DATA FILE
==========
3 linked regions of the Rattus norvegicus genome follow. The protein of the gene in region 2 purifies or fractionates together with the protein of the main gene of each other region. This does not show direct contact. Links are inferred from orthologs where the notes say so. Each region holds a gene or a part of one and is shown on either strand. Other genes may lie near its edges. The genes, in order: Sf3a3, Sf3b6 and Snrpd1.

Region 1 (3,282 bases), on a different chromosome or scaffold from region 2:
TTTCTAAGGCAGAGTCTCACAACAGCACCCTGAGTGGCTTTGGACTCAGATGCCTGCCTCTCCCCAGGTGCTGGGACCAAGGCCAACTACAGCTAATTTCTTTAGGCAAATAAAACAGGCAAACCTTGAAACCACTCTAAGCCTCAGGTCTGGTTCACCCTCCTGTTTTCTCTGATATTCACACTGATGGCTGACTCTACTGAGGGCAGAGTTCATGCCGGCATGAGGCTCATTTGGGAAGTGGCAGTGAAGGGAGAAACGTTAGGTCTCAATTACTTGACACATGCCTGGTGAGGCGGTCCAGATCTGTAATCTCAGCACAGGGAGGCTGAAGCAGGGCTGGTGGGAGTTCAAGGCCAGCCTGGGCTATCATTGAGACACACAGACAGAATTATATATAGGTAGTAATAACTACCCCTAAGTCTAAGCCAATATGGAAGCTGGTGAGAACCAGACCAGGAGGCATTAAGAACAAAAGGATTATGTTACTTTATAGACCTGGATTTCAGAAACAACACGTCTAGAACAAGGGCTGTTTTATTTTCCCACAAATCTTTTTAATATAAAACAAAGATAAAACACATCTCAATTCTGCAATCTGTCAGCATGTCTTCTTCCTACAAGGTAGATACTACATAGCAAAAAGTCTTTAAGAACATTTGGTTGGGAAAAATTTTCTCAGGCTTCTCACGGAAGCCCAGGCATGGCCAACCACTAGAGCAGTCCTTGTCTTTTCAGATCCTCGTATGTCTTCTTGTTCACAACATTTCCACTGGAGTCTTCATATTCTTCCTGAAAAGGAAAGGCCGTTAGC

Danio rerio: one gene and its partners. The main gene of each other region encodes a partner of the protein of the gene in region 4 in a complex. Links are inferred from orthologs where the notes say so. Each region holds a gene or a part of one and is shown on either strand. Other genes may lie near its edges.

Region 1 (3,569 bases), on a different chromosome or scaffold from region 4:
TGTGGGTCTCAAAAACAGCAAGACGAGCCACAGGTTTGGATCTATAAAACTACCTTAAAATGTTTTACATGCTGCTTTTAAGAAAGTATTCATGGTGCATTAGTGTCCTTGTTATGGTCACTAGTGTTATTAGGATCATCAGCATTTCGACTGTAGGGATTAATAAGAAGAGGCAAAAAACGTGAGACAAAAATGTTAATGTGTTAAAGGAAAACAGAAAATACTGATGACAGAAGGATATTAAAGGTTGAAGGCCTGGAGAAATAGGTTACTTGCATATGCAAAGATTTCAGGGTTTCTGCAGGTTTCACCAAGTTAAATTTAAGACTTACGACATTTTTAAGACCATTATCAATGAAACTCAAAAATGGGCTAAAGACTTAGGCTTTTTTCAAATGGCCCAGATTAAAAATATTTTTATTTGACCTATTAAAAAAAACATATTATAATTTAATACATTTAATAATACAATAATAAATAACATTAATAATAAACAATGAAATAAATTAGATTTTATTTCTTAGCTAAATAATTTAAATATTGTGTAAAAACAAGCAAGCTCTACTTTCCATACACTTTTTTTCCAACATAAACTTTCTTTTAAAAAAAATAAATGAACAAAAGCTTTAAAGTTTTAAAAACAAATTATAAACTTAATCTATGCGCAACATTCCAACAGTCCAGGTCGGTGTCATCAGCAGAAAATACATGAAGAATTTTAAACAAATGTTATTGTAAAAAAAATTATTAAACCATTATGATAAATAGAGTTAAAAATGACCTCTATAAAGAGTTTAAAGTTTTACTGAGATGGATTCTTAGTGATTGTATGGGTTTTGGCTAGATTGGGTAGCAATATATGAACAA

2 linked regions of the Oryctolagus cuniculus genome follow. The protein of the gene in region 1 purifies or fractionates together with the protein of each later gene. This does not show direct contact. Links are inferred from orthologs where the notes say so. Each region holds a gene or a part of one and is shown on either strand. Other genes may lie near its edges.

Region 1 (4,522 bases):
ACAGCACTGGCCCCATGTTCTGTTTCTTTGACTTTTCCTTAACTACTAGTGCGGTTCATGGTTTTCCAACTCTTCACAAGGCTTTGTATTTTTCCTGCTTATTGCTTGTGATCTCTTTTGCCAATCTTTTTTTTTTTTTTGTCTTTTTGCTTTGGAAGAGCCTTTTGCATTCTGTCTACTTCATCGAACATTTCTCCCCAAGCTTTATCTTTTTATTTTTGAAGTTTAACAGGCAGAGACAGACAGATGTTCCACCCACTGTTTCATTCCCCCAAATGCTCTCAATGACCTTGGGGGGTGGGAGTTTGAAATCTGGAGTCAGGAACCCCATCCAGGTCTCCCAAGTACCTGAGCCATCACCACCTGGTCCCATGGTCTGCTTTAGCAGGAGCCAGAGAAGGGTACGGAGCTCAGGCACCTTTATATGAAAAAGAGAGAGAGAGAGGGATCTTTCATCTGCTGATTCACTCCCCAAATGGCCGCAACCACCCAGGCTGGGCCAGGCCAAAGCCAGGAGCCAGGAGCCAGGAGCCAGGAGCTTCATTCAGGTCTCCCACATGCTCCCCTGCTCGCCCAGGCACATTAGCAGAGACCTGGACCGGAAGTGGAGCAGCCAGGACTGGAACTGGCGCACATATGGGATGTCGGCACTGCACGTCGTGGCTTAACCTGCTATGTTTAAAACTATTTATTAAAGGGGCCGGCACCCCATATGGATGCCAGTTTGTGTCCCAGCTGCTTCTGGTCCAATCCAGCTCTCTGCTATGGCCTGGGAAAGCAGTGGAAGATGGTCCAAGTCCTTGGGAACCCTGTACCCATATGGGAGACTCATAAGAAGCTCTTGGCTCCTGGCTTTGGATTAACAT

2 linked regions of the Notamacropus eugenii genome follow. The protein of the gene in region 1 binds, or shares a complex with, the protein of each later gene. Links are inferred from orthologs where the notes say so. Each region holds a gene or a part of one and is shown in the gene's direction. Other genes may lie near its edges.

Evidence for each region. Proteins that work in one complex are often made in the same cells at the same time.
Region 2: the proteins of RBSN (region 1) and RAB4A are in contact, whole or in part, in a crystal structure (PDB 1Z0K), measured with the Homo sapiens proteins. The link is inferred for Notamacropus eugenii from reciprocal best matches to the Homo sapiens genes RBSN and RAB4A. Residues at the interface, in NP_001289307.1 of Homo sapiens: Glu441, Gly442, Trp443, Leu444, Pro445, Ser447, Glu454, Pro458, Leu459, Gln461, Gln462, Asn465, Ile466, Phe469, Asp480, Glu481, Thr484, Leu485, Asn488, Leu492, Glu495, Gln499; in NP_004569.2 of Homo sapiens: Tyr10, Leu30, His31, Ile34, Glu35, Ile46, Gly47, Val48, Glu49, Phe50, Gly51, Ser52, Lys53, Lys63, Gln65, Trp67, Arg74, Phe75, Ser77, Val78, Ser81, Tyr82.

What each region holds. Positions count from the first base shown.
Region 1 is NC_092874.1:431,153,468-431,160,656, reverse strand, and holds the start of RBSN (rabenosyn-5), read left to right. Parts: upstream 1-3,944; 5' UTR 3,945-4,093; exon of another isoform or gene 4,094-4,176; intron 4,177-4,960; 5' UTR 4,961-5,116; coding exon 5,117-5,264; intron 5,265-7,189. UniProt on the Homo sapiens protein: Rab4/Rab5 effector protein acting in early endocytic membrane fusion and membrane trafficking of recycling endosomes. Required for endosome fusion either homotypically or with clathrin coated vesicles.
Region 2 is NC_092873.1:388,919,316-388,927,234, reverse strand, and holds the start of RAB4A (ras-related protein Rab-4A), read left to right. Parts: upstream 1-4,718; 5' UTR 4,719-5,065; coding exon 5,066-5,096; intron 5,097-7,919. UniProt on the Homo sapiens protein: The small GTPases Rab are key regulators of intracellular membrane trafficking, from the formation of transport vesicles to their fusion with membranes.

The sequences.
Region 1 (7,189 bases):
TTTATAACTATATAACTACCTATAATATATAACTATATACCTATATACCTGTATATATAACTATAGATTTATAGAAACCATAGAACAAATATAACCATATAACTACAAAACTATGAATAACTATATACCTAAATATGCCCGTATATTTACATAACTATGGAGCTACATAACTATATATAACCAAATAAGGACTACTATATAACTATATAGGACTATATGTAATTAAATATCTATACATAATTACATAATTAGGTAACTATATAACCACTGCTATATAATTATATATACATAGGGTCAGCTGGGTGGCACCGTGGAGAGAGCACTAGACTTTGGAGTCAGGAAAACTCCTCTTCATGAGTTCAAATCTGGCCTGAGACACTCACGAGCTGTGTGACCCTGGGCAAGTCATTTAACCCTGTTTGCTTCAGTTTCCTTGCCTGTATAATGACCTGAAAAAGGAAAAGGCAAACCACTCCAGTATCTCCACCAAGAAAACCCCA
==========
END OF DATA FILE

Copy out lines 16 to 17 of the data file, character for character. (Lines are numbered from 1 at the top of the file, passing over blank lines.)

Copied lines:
The sequences.
Region 1 (7,189 bases):